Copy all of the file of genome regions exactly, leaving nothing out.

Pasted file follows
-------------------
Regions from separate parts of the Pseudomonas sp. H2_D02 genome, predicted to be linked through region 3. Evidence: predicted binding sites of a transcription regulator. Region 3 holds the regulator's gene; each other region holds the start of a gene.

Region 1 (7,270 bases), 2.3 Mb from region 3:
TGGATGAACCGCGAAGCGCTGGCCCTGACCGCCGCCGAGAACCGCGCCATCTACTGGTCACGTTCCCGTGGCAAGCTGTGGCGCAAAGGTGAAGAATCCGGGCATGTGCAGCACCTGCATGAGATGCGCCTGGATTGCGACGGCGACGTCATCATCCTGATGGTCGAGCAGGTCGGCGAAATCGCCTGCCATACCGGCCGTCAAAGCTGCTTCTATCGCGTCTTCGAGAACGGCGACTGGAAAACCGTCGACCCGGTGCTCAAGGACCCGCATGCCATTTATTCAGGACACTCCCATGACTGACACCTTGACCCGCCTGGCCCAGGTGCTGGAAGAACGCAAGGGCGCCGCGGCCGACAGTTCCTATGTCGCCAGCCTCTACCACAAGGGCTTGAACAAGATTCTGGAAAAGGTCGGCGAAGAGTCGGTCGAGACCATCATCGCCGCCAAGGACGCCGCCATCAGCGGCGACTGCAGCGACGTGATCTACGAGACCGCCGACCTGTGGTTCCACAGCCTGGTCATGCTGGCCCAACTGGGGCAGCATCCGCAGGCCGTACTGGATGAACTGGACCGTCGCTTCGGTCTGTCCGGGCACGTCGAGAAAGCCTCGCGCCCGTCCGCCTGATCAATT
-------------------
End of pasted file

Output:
Regions from separate parts of the Pseudomonas sp. H2_D02 genome, predicted to be linked through region 3. Evidence: predicted binding sites of a transcription regulator. Region 3 holds the regulator's gene; each other region holds the start of a gene.

Region 1 (7,270 bases), 2.3 Mb from region 3:
TGGATGAACCGCGAAGCGCTGGCCCTGACCGCCGCCGAGAACCGCGCCATCTACTGGTCACGTTCCCGTGGCAAGCTGTGGCGCAAAGGTGAAGAATCCGGGCATGTGCAGCACCTGCATGAGATGCGCCTGGATTGCGACGGCGACGTCATCATCCTGATGGTCGAGCAGGTCGGCGAAATCGCCTGCCATACCGGCCGTCAAAGCTGCTTCTATCGCGTCTTCGAGAACGGCGACTGGAAAACCGTCGACCCGGTGCTCAAGGACCCGCATGCCATTTATTCAGGACACTCCCATGACTGACACCTTGACCCGCCTGGCCCAGGTGCTGGAAGAACGCAAGGGCGCCGCGGCCGACAGTTCCTATGTCGCCAGCCTCTACCACAAGGGCTTGAACAAGATTCTGGAAAAGGTCGGCGAAGAGTCGGTCGAGACCATCATCGCCGCCAAGGACGCCGCCATCAGCGGCGACTGCAGCGACGTGATCTACGAGACCGCCGACCTGTGGTTCCACAGCCTGGTCATGCTGGCCCAACTGGGGCAGCATCCGCAGGCCGTACTGGATGAACTGGACCGTCGCTTCGGTCTGTCCGGGCACGTCGAGAAAGCCTCGCGCCCGTCCGCCTGATCAATT